LATEST: Japan is pushing 50,000 rescue staff into quake and tsunami-devastated areas as officials warn they expect the death toll to "rise greatly".
The United States, with almost 50,000 troops stationed in Japan, sent aircraft carriers to waters off the disaster zone as the relief effort gathered pace.
On the east coast of Japan's main island, Honshu, where at least 3,600 houses were destroyed, there were some hope as army helicopters airlifted people off the roof of an elementary school in Watari, Miyagi prefecture.
Miraculously, naval and coastguard choppers rescued 81 people from a ship that had been dragged out to sea by the tsunami.
Meanwhile, Japan is evacuating tens of thousands of residents from around two nuclear power plants.
Officials today warned of a possible radiation leak as authorities battled to contain rising pressure at the plants 240km north of Tokyo.
Tokyo Electric Power Co said it had begun to release pressure at its two nuclear power plants in Fukushima.
Altogether, five nuclear reactor units - two at the Fukushima No. 1 plant and three at nearby Fukushima No. 2 plant - are in a state of emergency. All five units were shut down after the massive quake Friday.
Underscoring grave concerns about the Fukushima plant, the US air force delivered coolant to avert a rise in the temperature of its nuclear rods but officials said a leak was still possible because pressure would have to be released.
Kyodo news agency reported that authorities had begun evacuating about 20,000 people from the vicinity of one of the plants.
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A pregnant New Zealander living nearby said she feared one of the plants would explode.
Jayne Nakata - Jayne Lark until she married a Japanese man - said one of the plants was about 50km from her home.
"If there was a large explosion we would be affected here,'' she said today.
Radiation levels inside the plant had increased 1000 times above the norm, although authorities said levels outside the facility's gates were only eight times above normal, which meant there was "no immediate health hazard''.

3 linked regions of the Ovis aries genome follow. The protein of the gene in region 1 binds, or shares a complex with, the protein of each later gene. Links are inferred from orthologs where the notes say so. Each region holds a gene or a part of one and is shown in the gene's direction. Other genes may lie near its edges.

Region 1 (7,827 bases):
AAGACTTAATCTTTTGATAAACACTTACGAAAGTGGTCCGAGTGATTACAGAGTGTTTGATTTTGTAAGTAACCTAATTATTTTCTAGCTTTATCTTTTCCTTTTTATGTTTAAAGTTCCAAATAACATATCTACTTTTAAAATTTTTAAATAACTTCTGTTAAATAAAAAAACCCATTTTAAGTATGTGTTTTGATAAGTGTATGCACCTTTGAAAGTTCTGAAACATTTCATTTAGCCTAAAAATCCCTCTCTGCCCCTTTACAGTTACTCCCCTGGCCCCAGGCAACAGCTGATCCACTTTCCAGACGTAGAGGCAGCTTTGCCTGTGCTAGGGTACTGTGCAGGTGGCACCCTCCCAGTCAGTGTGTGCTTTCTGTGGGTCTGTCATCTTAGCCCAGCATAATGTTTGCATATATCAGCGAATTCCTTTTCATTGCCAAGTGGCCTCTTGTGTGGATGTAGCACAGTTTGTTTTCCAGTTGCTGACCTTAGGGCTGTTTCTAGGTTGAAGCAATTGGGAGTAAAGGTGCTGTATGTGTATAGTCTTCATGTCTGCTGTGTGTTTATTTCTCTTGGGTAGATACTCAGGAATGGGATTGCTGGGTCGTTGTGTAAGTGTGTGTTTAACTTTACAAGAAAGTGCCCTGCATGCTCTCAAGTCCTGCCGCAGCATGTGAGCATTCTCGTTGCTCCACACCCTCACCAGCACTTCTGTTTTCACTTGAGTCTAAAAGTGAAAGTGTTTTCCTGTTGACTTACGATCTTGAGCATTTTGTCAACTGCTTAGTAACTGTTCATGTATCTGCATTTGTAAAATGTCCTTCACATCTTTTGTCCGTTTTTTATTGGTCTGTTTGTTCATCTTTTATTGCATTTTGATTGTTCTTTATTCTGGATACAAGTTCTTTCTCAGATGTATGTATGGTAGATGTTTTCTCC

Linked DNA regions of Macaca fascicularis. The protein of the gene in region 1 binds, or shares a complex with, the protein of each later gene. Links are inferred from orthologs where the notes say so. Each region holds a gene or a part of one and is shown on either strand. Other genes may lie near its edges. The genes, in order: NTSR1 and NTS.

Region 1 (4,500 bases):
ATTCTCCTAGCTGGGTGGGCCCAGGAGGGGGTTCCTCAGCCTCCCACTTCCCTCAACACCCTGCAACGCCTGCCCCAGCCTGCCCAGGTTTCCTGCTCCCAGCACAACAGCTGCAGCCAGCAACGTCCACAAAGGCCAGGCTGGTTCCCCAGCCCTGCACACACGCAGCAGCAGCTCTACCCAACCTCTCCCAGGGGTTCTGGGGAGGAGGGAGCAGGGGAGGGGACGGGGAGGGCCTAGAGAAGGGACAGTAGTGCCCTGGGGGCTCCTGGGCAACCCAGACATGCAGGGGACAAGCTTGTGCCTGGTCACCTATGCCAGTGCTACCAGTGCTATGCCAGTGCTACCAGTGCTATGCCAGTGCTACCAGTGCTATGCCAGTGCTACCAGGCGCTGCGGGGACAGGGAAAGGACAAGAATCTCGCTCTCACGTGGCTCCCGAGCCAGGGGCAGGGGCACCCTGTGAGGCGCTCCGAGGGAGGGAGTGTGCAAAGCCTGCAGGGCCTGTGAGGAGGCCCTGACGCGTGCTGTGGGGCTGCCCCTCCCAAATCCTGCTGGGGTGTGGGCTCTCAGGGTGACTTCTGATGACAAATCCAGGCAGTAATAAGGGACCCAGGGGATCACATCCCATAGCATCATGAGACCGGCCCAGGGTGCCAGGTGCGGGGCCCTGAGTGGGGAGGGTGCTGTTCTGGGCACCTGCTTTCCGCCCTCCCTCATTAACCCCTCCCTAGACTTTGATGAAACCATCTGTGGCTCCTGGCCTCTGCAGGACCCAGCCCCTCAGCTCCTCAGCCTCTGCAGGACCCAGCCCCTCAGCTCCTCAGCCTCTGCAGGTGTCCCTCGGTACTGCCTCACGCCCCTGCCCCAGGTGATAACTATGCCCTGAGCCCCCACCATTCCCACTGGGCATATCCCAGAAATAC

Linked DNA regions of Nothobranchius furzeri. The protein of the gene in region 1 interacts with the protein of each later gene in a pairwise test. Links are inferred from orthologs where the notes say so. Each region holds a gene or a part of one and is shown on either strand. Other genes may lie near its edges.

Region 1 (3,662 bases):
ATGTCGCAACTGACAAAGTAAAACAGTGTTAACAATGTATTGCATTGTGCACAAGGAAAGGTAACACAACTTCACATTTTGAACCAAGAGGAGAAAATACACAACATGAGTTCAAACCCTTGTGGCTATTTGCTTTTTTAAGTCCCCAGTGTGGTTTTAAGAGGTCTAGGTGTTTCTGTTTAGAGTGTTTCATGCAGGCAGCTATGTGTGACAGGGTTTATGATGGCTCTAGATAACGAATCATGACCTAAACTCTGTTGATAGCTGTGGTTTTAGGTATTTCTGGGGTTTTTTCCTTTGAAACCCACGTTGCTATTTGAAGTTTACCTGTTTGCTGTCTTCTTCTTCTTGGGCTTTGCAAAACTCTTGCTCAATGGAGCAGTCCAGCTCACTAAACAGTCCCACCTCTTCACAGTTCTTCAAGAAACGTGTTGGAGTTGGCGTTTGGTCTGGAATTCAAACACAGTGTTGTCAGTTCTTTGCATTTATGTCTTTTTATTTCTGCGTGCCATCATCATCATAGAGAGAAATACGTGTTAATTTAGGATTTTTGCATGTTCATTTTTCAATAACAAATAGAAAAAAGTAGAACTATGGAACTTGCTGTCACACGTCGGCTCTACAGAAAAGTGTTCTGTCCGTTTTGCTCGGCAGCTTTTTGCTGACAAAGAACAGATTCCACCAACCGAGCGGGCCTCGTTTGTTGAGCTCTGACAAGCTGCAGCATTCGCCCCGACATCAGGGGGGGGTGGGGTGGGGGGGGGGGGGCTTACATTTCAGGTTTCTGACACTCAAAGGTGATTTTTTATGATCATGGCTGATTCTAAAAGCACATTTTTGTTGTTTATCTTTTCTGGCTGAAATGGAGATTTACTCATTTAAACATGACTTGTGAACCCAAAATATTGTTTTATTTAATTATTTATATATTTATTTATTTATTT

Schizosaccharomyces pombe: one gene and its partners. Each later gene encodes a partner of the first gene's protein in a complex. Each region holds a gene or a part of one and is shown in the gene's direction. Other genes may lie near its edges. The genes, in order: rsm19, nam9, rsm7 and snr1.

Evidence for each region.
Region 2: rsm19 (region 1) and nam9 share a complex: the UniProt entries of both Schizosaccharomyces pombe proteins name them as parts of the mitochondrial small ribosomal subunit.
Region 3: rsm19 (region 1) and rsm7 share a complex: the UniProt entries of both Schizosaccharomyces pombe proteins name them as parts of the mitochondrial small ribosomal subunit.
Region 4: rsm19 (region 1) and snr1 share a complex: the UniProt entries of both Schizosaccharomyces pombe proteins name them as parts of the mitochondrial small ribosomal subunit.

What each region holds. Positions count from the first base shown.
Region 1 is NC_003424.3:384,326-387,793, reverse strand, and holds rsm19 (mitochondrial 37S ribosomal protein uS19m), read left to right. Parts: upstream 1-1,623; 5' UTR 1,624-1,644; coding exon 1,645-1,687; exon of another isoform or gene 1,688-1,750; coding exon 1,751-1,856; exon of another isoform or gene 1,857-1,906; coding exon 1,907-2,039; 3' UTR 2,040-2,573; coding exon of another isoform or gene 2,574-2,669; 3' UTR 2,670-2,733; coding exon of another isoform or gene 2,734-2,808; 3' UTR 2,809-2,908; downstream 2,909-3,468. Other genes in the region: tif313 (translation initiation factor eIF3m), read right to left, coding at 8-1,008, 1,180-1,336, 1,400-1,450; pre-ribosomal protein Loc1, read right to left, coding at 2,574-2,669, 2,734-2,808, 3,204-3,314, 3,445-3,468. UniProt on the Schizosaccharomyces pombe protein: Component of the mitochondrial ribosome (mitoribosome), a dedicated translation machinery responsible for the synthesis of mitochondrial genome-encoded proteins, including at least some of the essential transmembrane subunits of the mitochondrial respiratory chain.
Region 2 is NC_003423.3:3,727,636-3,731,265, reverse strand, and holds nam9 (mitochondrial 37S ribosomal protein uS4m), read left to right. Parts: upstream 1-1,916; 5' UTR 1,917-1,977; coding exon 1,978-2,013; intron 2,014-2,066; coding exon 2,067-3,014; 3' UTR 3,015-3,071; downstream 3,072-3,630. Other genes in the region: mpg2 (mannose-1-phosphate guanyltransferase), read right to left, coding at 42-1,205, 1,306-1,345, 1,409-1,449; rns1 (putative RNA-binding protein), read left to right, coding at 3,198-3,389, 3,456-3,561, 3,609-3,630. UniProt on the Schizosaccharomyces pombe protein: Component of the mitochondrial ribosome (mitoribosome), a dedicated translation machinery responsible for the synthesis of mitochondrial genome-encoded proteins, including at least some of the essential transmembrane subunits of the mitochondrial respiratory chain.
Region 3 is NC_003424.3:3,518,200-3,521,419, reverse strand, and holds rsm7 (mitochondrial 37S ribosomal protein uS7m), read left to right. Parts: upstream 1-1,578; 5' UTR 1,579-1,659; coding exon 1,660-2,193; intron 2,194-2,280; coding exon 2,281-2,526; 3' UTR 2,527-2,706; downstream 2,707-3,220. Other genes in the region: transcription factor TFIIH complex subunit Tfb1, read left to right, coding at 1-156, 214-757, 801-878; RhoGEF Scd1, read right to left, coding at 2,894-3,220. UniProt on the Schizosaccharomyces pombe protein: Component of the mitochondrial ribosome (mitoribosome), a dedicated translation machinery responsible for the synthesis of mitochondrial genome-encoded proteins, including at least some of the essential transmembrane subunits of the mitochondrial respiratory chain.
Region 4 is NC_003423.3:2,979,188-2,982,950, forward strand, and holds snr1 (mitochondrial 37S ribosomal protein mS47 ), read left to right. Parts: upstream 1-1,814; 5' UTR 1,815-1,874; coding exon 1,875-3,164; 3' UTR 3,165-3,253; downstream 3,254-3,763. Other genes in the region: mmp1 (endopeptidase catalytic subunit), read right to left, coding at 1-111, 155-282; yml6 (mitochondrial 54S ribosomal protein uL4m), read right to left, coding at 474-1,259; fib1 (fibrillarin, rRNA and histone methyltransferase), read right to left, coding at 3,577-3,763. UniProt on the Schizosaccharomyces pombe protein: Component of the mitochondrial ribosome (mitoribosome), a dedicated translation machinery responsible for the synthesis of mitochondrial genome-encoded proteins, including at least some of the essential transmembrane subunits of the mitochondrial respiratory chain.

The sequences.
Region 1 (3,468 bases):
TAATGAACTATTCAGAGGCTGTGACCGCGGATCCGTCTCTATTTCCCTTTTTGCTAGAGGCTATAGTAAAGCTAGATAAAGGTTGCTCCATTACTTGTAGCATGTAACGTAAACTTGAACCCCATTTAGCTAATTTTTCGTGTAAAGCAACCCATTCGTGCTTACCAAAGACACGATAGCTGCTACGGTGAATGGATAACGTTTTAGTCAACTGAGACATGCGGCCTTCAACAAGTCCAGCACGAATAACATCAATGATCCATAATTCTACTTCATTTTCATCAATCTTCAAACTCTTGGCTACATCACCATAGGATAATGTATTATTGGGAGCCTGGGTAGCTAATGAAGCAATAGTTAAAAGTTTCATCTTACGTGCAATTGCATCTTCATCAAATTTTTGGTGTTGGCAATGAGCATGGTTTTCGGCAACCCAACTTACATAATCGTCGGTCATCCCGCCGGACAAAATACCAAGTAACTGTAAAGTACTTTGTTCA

While some radiation leakage could be expected, Naoto Sekimura, a professor at the University of Tokyo, said a major radioactive disaster was not likely.
''Even in the worst-case scenario, that would mean some radioactive leakage and equipment damage, but not an explosion. If venting is done carefully, there will be little leakage. Certainly not beyond the 3km radius,'' he said.
The unfolding disaster prompted offers of search and rescue help from 45 countries, including New Zealand.
Prime Minister John Key said 48 New Zealand search and rescue staff would be on the ground in Japan by the end of Sunday.
China said rescuers were ready to help with quake relief while President Barack Obama told Japanese Prime Minister Naoto Kan the US would assist in any way.
Japanese politicians pushed for an emergency budget to fund relief efforts after Prime Minister Naoto Kan asked them to "save the country," Kyodo news agency reported. Japan is already the most heavily indebted major economy in the world, meaning any funding efforts would be closely scrutinised by financial markets.
Domestic media said the death toll was expected to exceed 1300, most of whom appeared to have drowned by churning waters after the mid-afternoon earthquake.
FIRES ACROSS THE COAST
The quake sparked at least 80 fires in cities and towns along the coast, Kyodo said.
Power plants and oil refineries were shut down and one refinery was ablaze. Television footage showed an intense fire in the waterfront area near Sendai.
Auto plants, electronics factories and refineries shut, roads buckled and power to millions of homes and businesses was knocked out. Several airports, including Tokyo's Narita, were closed and rail services halted. All ports were shut.
Warnings were issued for countries to the west of Japan and across the Pacific as far away as Colombia and Peru, but the tsunami dissipated as it sped across the ocean and the worst fears in the Americas were not realised.
BIGGEST OF ALL
The quake surpasses the Great Kanto quake of September 1, 1923, which had a magnitude of 7.9 and killed more than 140,000 people in the Tokyo area.
The 1995 Kobe quake caused $100 billion in damage and was the most expensive natural disaster in history. Economic damage from the 2004 Indian Ocean tsunami was estimated at about $10 billion.
Earthquakes are common in Japan, one of the world's most seismically active areas.
- Reuters, AP and NZPA
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